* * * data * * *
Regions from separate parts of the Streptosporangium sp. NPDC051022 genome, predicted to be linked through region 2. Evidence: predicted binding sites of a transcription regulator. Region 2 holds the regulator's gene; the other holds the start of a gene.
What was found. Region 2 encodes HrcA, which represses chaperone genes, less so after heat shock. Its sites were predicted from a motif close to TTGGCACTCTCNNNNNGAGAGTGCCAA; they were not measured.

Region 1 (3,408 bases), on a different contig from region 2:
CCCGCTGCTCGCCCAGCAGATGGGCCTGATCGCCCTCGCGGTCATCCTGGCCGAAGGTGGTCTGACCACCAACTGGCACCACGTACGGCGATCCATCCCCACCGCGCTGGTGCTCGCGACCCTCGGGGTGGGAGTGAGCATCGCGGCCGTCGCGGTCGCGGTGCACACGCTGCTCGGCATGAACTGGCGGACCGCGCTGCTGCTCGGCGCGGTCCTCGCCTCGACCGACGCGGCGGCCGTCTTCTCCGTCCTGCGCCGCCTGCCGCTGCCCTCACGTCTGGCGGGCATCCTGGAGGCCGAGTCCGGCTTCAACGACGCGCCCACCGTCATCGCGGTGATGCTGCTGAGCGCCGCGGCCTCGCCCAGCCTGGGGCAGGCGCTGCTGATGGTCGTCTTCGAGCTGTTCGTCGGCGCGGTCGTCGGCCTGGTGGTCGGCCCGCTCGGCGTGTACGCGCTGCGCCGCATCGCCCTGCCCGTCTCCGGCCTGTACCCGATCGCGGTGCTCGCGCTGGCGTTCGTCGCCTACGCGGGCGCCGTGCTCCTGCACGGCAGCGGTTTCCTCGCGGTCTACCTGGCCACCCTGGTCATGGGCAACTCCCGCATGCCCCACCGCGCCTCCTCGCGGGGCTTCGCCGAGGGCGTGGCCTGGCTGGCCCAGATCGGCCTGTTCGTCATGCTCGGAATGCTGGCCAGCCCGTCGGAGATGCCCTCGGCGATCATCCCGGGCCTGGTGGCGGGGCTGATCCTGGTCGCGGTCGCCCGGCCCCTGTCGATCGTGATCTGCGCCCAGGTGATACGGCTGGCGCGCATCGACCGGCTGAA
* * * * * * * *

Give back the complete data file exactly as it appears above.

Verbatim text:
Regions from separate parts of the Streptosporangium sp. NPDC051022 genome, predicted to be linked through region 2. Evidence: predicted binding sites of a transcription regulator. Region 2 holds the regulator's gene; the other holds the start of a gene.
What was found. Region 2 encodes HrcA, which represses chaperone genes, less so after heat shock. Its sites were predicted from a motif close to TTGGCACTCTCNNNNNGAGAGTGCCAA; they were not measured.

Region 1 (3,408 bases), on a different contig from region 2:
CCCGCTGCTCGCCCAGCAGATGGGCCTGATCGCCCTCGCGGTCATCCTGGCCGAAGGTGGTCTGACCACCAACTGGCACCACGTACGGCGATCCATCCCCACCGCGCTGGTGCTCGCGACCCTCGGGGTGGGAGTGAGCATCGCGGCCGTCGCGGTCGCGGTGCACACGCTGCTCGGCATGAACTGGCGGACCGCGCTGCTGCTCGGCGCGGTCCTCGCCTCGACCGACGCGGCGGCCGTCTTCTCCGTCCTGCGCCGCCTGCCGCTGCCCTCACGTCTGGCGGGCATCCTGGAGGCCGAGTCCGGCTTCAACGACGCGCCCACCGTCATCGCGGTGATGCTGCTGAGCGCCGCGGCCTCGCCCAGCCTGGGGCAGGCGCTGCTGATGGTCGTCTTCGAGCTGTTCGTCGGCGCGGTCGTCGGCCTGGTGGTCGGCCCGCTCGGCGTGTACGCGCTGCGCCGCATCGCCCTGCCCGTCTCCGGCCTGTACCCGATCGCGGTGCTCGCGCTGGCGTTCGTCGCCTACGCGGGCGCCGTGCTCCTGCACGGCAGCGGTTTCCTCGCGGTCTACCTGGCCACCCTGGTCATGGGCAACTCCCGCATGCCCCACCGCGCCTCCTCGCGGGGCTTCGCCGAGGGCGTGGCCTGGCTGGCCCAGATCGGCCTGTTCGTCATGCTCGGAATGCTGGCCAGCCCGTCGGAGATGCCCTCGGCGATCATCCCGGGCCTGGTGGCGGGGCTGATCCTGGTCGCGGTCGCCCGGCCCCTGTCGATCGTGATCTGCGCCCAGGTGATACGGCTGGCGCGCATCGACCGGCTGAA